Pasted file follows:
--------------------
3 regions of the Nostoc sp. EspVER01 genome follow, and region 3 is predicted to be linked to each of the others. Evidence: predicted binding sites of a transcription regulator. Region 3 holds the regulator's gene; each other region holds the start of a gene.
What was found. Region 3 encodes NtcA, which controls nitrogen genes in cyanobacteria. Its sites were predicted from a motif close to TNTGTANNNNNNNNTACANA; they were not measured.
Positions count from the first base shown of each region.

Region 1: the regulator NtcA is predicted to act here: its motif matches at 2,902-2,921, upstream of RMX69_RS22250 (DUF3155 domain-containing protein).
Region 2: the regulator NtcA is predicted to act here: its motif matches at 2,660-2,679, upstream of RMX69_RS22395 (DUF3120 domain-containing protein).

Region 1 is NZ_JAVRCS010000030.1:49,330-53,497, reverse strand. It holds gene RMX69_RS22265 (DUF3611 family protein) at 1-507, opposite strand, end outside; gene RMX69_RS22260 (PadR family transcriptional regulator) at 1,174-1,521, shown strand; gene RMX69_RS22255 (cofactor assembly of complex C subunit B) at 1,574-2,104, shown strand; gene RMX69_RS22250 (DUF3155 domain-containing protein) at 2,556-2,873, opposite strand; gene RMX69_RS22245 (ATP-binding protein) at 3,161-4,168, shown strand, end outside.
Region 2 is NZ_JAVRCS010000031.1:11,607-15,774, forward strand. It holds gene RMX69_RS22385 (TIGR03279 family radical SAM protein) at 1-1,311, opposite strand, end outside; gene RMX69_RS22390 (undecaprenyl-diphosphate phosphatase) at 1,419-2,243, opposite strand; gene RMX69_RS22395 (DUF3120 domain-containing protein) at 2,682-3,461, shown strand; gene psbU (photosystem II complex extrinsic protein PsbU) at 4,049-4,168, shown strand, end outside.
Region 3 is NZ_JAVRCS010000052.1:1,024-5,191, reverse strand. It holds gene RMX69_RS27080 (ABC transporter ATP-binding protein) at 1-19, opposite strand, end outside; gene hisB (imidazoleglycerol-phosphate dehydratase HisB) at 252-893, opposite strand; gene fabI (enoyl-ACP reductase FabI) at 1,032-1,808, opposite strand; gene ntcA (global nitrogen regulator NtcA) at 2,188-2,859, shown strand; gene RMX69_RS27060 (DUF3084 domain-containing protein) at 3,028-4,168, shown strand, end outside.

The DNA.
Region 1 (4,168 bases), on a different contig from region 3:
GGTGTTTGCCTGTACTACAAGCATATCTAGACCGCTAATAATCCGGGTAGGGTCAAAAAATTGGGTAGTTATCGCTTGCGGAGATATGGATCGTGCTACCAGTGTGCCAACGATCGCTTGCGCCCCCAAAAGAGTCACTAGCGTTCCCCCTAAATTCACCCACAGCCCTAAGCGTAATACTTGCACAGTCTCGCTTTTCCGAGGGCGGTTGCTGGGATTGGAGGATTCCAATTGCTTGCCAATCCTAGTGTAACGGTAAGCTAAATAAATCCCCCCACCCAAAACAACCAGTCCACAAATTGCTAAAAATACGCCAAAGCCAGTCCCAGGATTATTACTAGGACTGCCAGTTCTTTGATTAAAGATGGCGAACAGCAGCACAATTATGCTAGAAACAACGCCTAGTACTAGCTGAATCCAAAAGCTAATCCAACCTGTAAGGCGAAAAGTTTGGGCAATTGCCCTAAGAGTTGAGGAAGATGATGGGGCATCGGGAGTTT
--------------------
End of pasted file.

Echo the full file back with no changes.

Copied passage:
3 regions of the Nostoc sp. EspVER01 genome follow, and region 3 is predicted to be linked to each of the others. Evidence: predicted binding sites of a transcription regulator. Region 3 holds the regulator's gene; each other region holds the start of a gene.
What was found. Region 3 encodes NtcA, which controls nitrogen genes in cyanobacteria. Its sites were predicted from a motif close to TNTGTANNNNNNNNTACANA; they were not measured.
Positions count from the first base shown of each region.

Region 1: the regulator NtcA is predicted to act here: its motif matches at 2,902-2,921, upstream of RMX69_RS22250 (DUF3155 domain-containing protein).
Region 2: the regulator NtcA is predicted to act here: its motif matches at 2,660-2,679, upstream of RMX69_RS22395 (DUF3120 domain-containing protein).

Region 1 is NZ_JAVRCS010000030.1:49,330-53,497, reverse strand. It holds gene RMX69_RS22265 (DUF3611 family protein) at 1-507, opposite strand, end outside; gene RMX69_RS22260 (PadR family transcriptional regulator) at 1,174-1,521, shown strand; gene RMX69_RS22255 (cofactor assembly of complex C subunit B) at 1,574-2,104, shown strand; gene RMX69_RS22250 (DUF3155 domain-containing protein) at 2,556-2,873, opposite strand; gene RMX69_RS22245 (ATP-binding protein) at 3,161-4,168, shown strand, end outside.
Region 2 is NZ_JAVRCS010000031.1:11,607-15,774, forward strand. It holds gene RMX69_RS22385 (TIGR03279 family radical SAM protein) at 1-1,311, opposite strand, end outside; gene RMX69_RS22390 (undecaprenyl-diphosphate phosphatase) at 1,419-2,243, opposite strand; gene RMX69_RS22395 (DUF3120 domain-containing protein) at 2,682-3,461, shown strand; gene psbU (photosystem II complex extrinsic protein PsbU) at 4,049-4,168, shown strand, end outside.
Region 3 is NZ_JAVRCS010000052.1:1,024-5,191, reverse strand. It holds gene RMX69_RS27080 (ABC transporter ATP-binding protein) at 1-19, opposite strand, end outside; gene hisB (imidazoleglycerol-phosphate dehydratase HisB) at 252-893, opposite strand; gene fabI (enoyl-ACP reductase FabI) at 1,032-1,808, opposite strand; gene ntcA (global nitrogen regulator NtcA) at 2,188-2,859, shown strand; gene RMX69_RS27060 (DUF3084 domain-containing protein) at 3,028-4,168, shown strand, end outside.

The DNA.
Region 1 (4,168 bases), on a different contig from region 3:
GGTGTTTGCCTGTACTACAAGCATATCTAGACCGCTAATAATCCGGGTAGGGTCAAAAAATTGGGTAGTTATCGCTTGCGGAGATATGGATCGTGCTACCAGTGTGCCAACGATCGCTTGCGCCCCCAAAAGAGTCACTAGCGTTCCCCCTAAATTCACCCACAGCCCTAAGCGTAATACTTGCACAGTCTCGCTTTTCCGAGGGCGGTTGCTGGGATTGGAGGATTCCAATTGCTTGCCAATCCTAGTGTAACGGTAAGCTAAATAAATCCCCCCACCCAAAACAACCAGTCCACAAATTGCTAAAAATACGCCAAAGCCAGTCCCAGGATTATTACTAGGACTGCCAGTTCTTTGATTAAAGATGGCGAACAGCAGCACAATTATGCTAGAAACAACGCCTAGTACTAGCTGAATCCAAAAGCTAATCCAACCTGTAAGGCGAAAAGTTTGGGCAATTGCCCTAAGAGTTGAGGAAGATGATGGGGCATCGGGAGTTT